More MS news articles for July 2002

Growing the brain—a greater understanding of neurogenesis

Kelly Morris
THE LANCET Neurology Vol 1 July 2002 144

If one therapeutic concept could be applied to neurodegenerative disease, stroke, brain tumours, Down’s syndrome, epilepsy, and schizophrenia, would it be a neurologist’s dream or nightmare? This is the potential suggested for neurogenesis therapies that target new neuron formation. But in April, when Michael Lévesque (Cedars-Sinai Medical Center, Los Angeles, CA, USA) reported the first human-adult neural stem-cell transplant, his data were greeted cautiously, and even condemned—just one indication of how the field is generating more questions than answers. Neural stem-cell research overturned fundamental clinical dogma in 1998, when Fred Gage’s team at the Salk Institute (La Jolla, CA, USA) reported that neurogenesis does occur in the adult human brain. Previously, says Stefano Geuna (Università di Torino, Italy), neural stem cells were thought, with a few exceptions, to have a role only until the early post-birth period. Recent findings, however, clearly show that neural stem cells persist in adult life, helping to maintain nervous-system integrity, he suggests.

Several groups have shown that certain precursors can differentiate into astrocytes, oligodendrocytes, and neurons, at least in animal models. “Adult human neural cells in vitro have not been fully characterised as stem cells”, notes Gage, though he and others “have isolated adult human brain cells in culture that can become neurons”. Although neurogenesis seems restricted mostly to the hippocampus and forebrain subventricular zone, Yvan Arsenijevic (Hôpital Ophtalmique Jules Gonin, Lausanne, Switzerland) and co-workers have found neural progenitors in many areas of the human CNS. However, he admits, “we do not know if they are true stem cells”.

So, while awaiting this final proof, “the recent demonstration that adult neurogenesis can be modulated by environmental factors holds very good prospects for a variety of neuronal-replacement therapies”, says Geuna. In theory, therapies could be developed from several sources, says Kiminobu Sugaya (University of Illinois at Chicago, USA)—embryonic stem cells, adult peripheral stem cells (eg, from bone marrow), or adult neural stem cells. However, societal reaction and recent reports of cell fusion occurring in culture are tempering enthusiasm for approaches that use embryonic stem cells. Sugaya, whose team is producing neurons and glia from mesenchymal stem cells in vivo, notes that autologous transplantation using adult precursors overcomes many issues, including tissue rejection.

Lévesque’s patient Dennis Turner, has already had such a transplant and is reported to have sustained improvement at least a year after his treatment for Parkinson’s disease. Ultimately, these neurogenic techniques may generate everything from GABA neurons to treat Huntington’s disease to stem cells that enhance spinal-cord regrowth and prevent scar formation. Arsenijevic and collaborators are already working on photoreceptors to repair degenerated retina, while Geuna’s team is studying the ability of adult neural progenitors to repair peripheral-nerve trauma.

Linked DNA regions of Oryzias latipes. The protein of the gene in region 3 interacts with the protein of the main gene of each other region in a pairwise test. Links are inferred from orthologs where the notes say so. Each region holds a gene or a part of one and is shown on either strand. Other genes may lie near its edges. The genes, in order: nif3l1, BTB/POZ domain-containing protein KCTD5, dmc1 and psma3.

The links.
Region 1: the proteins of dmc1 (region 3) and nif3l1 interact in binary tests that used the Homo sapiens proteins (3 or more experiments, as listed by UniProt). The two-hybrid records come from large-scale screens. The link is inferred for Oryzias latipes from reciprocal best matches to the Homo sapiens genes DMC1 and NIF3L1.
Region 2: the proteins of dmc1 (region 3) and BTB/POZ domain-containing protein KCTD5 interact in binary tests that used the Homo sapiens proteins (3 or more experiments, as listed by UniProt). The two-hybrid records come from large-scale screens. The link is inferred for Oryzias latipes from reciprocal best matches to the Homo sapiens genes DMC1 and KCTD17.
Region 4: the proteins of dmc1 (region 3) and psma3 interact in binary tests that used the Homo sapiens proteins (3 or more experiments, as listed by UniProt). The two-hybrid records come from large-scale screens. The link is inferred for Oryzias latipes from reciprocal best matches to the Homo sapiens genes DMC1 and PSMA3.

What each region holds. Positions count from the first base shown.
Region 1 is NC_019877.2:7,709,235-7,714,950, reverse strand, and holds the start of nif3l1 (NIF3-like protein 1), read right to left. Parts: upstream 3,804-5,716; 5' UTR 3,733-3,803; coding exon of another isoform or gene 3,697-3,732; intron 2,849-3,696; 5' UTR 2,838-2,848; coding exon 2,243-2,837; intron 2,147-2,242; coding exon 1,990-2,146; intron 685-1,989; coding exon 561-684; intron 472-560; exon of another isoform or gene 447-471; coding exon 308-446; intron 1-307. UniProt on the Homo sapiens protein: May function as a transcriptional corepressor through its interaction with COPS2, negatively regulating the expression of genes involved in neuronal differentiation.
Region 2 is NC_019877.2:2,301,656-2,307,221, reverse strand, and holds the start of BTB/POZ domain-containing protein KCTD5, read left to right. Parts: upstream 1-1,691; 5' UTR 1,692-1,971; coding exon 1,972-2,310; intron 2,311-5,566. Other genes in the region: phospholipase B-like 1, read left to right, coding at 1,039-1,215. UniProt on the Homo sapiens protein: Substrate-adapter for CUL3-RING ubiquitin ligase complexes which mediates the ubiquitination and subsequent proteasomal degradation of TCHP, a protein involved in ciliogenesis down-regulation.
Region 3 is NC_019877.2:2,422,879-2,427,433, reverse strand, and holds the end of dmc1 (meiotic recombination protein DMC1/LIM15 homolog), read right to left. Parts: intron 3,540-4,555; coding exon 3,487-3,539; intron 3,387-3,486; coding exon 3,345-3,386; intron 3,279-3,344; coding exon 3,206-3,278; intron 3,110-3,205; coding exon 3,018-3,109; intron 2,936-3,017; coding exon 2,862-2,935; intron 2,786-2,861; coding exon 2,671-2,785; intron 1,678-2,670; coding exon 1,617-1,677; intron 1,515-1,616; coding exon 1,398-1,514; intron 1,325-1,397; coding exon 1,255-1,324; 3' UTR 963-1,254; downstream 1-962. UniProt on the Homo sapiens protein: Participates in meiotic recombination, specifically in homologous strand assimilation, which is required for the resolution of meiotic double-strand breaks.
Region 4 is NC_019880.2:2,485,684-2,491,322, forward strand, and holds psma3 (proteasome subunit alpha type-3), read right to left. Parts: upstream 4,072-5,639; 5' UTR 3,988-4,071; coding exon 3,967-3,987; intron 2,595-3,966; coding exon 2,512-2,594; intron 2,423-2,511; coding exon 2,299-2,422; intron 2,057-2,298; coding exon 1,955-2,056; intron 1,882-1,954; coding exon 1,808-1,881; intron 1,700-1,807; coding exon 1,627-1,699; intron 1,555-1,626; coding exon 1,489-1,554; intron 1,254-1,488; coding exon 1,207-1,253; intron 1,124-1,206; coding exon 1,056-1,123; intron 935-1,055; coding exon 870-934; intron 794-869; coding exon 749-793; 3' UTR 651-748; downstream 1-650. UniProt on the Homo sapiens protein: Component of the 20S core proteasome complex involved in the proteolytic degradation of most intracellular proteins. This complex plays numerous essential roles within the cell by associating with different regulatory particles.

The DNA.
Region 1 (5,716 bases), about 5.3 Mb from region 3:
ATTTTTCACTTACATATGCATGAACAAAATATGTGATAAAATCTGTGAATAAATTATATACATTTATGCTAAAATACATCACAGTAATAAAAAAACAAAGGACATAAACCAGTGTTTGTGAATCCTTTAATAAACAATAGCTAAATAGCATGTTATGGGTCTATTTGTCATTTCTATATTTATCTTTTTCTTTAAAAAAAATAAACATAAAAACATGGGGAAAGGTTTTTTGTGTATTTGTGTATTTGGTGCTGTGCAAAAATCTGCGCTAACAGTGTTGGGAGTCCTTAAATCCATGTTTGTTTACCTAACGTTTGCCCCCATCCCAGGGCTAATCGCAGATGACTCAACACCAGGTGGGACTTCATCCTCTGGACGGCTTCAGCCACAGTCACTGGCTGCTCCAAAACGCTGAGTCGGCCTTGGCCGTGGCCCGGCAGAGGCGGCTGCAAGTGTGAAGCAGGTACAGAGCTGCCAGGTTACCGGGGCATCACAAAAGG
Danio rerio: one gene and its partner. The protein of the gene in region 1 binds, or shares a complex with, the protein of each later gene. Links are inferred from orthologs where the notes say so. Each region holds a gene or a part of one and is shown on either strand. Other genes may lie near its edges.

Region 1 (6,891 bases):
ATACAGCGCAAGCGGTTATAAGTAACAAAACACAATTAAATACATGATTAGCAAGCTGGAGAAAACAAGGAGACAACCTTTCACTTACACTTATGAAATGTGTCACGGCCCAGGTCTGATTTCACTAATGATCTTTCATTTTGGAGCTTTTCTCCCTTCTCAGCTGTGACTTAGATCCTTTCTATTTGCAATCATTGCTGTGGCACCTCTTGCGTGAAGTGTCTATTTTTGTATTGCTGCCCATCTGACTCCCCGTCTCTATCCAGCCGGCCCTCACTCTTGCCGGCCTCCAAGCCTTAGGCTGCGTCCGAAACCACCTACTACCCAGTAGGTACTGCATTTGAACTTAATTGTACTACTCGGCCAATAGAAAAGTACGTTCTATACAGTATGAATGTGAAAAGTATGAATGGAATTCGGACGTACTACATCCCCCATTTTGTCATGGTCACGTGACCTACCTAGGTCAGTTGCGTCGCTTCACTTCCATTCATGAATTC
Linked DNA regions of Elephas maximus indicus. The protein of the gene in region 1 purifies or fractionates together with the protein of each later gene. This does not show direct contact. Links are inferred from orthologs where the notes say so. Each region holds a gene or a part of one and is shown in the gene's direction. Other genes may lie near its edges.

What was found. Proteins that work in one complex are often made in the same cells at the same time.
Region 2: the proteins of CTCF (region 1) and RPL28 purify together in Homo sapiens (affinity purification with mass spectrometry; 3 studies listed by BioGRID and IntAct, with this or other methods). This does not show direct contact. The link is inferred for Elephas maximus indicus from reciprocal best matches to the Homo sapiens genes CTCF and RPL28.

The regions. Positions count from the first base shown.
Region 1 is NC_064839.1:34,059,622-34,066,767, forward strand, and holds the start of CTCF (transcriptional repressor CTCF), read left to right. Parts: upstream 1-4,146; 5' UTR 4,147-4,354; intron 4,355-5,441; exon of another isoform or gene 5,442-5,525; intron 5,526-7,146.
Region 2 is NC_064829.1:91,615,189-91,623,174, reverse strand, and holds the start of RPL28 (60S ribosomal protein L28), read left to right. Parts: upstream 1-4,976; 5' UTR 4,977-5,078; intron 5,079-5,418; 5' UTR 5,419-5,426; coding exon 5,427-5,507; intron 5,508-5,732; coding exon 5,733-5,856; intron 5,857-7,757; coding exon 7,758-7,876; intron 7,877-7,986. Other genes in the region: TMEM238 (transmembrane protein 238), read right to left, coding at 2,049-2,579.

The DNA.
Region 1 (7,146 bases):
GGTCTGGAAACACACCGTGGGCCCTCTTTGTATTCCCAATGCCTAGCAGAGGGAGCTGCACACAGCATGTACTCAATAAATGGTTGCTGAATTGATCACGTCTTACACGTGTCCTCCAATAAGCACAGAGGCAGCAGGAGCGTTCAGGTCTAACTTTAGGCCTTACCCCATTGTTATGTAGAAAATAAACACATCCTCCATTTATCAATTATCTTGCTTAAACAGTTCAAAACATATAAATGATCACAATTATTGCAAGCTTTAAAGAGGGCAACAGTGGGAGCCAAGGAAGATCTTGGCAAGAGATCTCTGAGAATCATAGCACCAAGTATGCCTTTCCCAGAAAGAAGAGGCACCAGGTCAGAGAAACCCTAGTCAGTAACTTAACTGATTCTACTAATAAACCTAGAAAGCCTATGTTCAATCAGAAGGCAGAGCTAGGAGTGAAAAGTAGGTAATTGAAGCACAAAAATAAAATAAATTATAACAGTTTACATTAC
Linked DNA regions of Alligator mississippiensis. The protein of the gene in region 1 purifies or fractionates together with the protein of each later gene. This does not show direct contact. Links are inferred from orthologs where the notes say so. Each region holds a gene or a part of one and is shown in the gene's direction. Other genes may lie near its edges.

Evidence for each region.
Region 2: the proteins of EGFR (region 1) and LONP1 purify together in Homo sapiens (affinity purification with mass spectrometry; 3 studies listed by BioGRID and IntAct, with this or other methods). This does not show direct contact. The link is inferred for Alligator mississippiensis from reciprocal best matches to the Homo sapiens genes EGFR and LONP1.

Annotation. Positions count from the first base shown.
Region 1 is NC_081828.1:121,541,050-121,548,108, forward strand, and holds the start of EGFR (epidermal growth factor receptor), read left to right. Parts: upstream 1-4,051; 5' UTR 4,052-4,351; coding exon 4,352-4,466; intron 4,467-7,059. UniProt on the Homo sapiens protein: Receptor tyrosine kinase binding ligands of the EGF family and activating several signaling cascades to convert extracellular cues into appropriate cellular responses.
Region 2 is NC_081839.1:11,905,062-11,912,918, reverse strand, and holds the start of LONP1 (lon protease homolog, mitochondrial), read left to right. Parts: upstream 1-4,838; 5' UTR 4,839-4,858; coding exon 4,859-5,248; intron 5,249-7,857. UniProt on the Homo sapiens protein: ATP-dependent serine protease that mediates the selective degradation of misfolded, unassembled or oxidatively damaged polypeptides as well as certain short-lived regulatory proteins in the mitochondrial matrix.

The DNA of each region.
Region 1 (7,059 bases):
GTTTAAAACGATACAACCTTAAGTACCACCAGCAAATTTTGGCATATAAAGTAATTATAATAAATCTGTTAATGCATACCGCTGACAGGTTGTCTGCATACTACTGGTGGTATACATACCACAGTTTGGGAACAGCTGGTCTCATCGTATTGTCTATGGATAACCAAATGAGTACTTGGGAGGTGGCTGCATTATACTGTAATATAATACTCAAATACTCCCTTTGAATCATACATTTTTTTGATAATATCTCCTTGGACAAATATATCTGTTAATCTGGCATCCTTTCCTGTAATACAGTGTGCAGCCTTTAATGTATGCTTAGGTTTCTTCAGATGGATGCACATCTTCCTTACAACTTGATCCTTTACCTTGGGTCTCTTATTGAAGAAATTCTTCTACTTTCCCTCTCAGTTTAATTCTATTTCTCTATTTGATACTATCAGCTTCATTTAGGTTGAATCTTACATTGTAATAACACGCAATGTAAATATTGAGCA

Understanding the pathways of normal and pathological neurogenesis in disease is vital for the success of neural stem-cell approaches. So far, the success of embryonic neuronal transplants for PD has been limited by dyskinesias in a few patients (Nat Neurosci advanced online publication, 3 June 2002; DOI 10.1038/nn863). Moreover, defective neurogenesis is being linked with apparently unrelated conditions; epilepsy may be a result of uncontrolled neurogenesis while neurodegenerative diseases might disrupt maintenance or renewal of new neurons. Already, Sugaya’s team has found that amyloid precursor protein is involved in regulating stem-cell migration and differentiation, and mice lacking reelin show failure of neural stem-cell migration; curiously, the protein is markedly reduced in the brains of patients with psychosis. Recently, a team led by Clive Svendsen (University of Wisconsin Madison, USA) suggested that Down’s syndrome could result from defective control of genes that influence neuronal differentation (Lancet 2002; 359: 310–15).

Gage, and many others, want answers to key questions: “What controls differentiation? What controls migration? What controls survival?”. The latest publication from his laboratory points to astrocytes, which in adult rats determine the proliferation and fate of neural stem cells in a site-specific way (Nature 2002; 417: 39–44). The question everyone wants answered is what function neurogenesis plays in the healthy brain. Although a role in learning and memory seems likely, the answer is far from clear. Gage hypothesises that neurogenesis in the adult hippocampus “is involved with persistent neuronal plasticity and has a specific role in sustaining the ability to make new memories”. Sugaya notes that the number of adult neural stem cells “is highly related to the cognitive function”. Moreover, in rats, his group found that neural stem-cell transplantation improved cognitive function.

These findings beg a further crucial question, says Arsenijevic—is the brain like a muscle that needs exercise to maintain its form? And if so, how best to do that? Gage’s team reports that learning tasks, environmental enrichment, and even running can stimulate neurogenesis. Svendsen argues that variations in neurogenesis seem to depend both on the stem cell’s intrinsic properties and the local environment. As he suggests, the old nature-nurture debate is back. But this time, it’s neural.